And as bandwidth is getting cheaper, that's putting a lot of pressure on service providers. "We've lowered prices 30% to 50%," Scott says, but so have his competitors. "Postini was $5 a mailbox. Now it's $2.50, and it could be as low as a buck" in some cases.
"As products move to a service structure, the price that people will pay for infrastructure is going to plummet," Scott says. And that means "a lot of $1 billion markets turning into $100 million markets."
From his perspective, though, this new frugality opens a market opportunity for GFI. If SMBs can no longer afford $400 for security software, "I have a shot at becoming the infrastructure company for SMBs," he says. Traditional software companies will no longer be able to spend 150% of new license revenue on sales and marketing.
"We're still growing and profitable as hell."
That doesn't mean SMBs don't have security needs, of course. Scott says the results of a new GFI security survey "scare the crap out of me." The survey shows that almost half of SMBs "really don't care about internal threats," and that even among companies who do have Web monitoring capabilities, "two-thirds don't even use it!"
The study revealed that 51% are concerned about Web-borne malware, but only 9% worry about internal threats -- although that percentage rises as company size increases.
This lack of concern is dangerous, Scott says. "My customer database is the most important asset I have," he explains, and warns that when things turn ugly in small companies, the strong personal relationships mean "there's a whole lot of emotion involved. And one employee lawsuit where you're not prepared can be a big deal for a small company."
Yet the study says 63% of SMBs don't have policies concerning storage and retention of e-mails -- indicating that e-mail compliance and e-discovery are not seen as big issues. Some 18% of SMBs are planning to institute these kinds of policies. On the other hand, 66 per cent of respondents do not have email retention rules (20% say they are planning to do so).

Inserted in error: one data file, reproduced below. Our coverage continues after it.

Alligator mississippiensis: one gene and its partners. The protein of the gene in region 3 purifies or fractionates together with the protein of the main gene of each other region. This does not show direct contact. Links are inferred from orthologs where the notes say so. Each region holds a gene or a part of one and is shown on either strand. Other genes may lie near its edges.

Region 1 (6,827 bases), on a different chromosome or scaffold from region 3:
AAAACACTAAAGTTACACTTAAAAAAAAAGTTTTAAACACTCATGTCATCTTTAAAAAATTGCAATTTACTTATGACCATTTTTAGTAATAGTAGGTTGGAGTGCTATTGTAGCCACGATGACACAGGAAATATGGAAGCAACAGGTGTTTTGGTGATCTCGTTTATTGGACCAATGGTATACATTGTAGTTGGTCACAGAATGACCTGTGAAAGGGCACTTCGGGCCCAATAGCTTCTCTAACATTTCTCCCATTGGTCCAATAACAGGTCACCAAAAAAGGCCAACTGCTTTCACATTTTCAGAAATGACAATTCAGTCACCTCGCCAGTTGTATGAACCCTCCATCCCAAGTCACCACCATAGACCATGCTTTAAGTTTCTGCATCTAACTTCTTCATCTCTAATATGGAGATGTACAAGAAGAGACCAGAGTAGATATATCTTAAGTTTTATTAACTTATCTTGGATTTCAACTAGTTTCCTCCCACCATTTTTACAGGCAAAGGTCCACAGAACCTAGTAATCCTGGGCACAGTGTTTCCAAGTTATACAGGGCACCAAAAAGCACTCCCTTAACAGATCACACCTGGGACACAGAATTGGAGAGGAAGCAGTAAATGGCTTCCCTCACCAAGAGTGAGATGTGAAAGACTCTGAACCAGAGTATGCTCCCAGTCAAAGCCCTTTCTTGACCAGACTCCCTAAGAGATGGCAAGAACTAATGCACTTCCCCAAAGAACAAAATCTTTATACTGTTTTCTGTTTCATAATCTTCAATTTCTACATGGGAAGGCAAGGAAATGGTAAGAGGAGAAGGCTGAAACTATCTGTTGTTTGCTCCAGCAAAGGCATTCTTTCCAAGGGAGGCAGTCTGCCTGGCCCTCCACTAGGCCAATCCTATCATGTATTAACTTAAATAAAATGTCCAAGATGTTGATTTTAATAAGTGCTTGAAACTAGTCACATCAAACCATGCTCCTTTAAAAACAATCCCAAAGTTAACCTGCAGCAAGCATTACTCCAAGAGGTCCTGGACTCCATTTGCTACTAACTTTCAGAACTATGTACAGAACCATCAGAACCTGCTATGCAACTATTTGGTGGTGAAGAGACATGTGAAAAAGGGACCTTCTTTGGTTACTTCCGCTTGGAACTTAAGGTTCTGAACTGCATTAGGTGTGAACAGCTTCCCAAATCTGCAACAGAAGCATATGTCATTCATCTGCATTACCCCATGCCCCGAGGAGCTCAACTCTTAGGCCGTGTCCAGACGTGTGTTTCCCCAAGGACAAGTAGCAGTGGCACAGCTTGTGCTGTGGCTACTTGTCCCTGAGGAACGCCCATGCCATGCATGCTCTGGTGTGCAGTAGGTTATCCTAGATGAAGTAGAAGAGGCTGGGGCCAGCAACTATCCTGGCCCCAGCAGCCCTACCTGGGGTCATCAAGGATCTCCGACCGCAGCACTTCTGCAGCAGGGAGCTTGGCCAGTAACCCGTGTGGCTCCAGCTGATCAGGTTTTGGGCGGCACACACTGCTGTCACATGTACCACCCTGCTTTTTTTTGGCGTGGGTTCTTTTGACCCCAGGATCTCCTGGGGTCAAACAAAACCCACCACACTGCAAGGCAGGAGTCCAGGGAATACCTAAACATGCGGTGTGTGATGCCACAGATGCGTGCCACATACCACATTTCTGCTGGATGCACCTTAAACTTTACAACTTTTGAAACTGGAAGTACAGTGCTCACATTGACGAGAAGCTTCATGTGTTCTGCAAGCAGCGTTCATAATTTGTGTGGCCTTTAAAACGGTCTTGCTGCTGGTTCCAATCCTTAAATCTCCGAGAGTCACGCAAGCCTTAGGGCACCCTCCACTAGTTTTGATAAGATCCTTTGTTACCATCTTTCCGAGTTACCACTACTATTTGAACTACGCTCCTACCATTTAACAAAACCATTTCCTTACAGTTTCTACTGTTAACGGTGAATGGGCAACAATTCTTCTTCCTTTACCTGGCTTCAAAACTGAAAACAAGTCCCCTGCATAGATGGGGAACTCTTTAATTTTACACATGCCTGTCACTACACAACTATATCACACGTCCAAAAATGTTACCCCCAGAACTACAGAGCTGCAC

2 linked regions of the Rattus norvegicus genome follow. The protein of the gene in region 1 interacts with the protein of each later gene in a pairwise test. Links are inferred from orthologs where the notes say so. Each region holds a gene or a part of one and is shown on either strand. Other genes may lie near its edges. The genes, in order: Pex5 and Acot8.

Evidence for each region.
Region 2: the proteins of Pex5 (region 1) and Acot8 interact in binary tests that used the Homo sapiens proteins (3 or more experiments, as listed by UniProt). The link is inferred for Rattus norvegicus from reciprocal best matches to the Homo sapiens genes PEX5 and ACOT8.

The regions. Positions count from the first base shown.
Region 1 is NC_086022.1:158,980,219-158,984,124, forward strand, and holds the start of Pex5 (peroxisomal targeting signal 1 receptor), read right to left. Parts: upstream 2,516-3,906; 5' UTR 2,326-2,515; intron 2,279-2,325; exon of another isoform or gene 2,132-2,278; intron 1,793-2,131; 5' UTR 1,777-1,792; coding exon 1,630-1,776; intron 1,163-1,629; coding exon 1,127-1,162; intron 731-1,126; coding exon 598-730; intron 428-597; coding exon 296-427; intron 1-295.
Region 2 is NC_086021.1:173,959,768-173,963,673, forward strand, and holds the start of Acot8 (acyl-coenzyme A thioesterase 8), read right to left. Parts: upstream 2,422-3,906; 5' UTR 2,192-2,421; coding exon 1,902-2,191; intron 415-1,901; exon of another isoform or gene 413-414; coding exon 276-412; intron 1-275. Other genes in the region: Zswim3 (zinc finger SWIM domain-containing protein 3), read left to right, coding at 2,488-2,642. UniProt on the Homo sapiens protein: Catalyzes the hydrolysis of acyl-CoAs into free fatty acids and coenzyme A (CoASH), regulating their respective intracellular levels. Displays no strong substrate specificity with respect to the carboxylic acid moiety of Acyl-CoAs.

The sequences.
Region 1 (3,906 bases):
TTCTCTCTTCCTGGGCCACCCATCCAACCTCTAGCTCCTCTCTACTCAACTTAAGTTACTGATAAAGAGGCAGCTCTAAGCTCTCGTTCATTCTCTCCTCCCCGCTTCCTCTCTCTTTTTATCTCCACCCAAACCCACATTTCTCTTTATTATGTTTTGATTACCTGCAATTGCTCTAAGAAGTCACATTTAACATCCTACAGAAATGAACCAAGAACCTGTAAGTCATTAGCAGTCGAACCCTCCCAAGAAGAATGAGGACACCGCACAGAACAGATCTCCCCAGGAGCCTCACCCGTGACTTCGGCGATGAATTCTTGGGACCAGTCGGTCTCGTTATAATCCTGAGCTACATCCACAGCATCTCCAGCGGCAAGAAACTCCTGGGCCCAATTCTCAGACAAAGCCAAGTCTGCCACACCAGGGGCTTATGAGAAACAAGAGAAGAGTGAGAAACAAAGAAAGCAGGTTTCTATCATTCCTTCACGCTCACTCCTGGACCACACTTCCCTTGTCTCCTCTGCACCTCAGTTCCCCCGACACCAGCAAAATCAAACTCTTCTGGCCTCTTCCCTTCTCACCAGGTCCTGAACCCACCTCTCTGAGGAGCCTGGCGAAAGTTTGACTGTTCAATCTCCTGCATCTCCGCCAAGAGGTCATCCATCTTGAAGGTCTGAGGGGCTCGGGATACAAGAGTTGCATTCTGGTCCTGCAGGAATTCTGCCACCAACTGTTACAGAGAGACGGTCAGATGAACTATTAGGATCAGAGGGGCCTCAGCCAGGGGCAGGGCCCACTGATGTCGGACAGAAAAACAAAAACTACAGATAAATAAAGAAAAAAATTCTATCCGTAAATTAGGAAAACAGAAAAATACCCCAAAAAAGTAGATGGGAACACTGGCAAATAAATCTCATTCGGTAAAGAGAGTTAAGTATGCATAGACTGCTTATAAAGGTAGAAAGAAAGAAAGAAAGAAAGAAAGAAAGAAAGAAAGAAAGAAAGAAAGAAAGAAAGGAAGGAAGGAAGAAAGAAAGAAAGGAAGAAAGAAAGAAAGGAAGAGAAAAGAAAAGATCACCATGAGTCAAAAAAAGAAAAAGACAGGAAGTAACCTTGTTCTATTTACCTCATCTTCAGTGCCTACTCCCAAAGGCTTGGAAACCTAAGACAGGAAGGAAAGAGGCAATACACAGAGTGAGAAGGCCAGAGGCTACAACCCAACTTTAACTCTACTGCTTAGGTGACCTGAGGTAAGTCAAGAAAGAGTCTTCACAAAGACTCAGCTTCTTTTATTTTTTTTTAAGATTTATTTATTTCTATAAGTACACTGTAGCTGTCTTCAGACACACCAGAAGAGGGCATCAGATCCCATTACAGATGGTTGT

More than half of SMBs (58%) have formal policies restricting access to sensitive data (11% are considering developing such policies), but only 47%have formal policies categorizing company data by its sensitivity (14% are considering adding such policies).
Of course, the external threats are also real. Many SMBs believe that "I'm too small for someone to come after," Scott says,, but the bad guys are increasingly fishing for soft targets. In places like China and Belarus, he adds, hacking is becoming a matter of national pride. "They don't know what they're attacking," Scott says, "they're just looking for servers."
Fortunately, the survey indicates that SMBs do take security seriously. Some 21% of SMBs don't plan to target security spending even if they have to slash their IT budgets, compared to 9% who are more likely to cut security spending than other IT projects.
Download The Survey: The GFI Software SMB And IT Security Report
Not surprisingly, GFI used the release of the survey as hook for its own news: the purchase of Katharion's outsourced anti-spam and anti-virus e-mail filtering solutions. Scott said that in addition to adding Katharion's 8,000 customers to GFI's 50,000 roster, the acquisition adds new Software as a Service (SaaS) technology to the company's existing on-premise security offerings for SMBs.
GFI is counting on this hybrid approach to help it prosper amidst these shrinking markets while still taking care of companies that "like to hug their Exchange servers," Scott explains. For now, he claims it's working. "We're still growing, and still profitable as hell."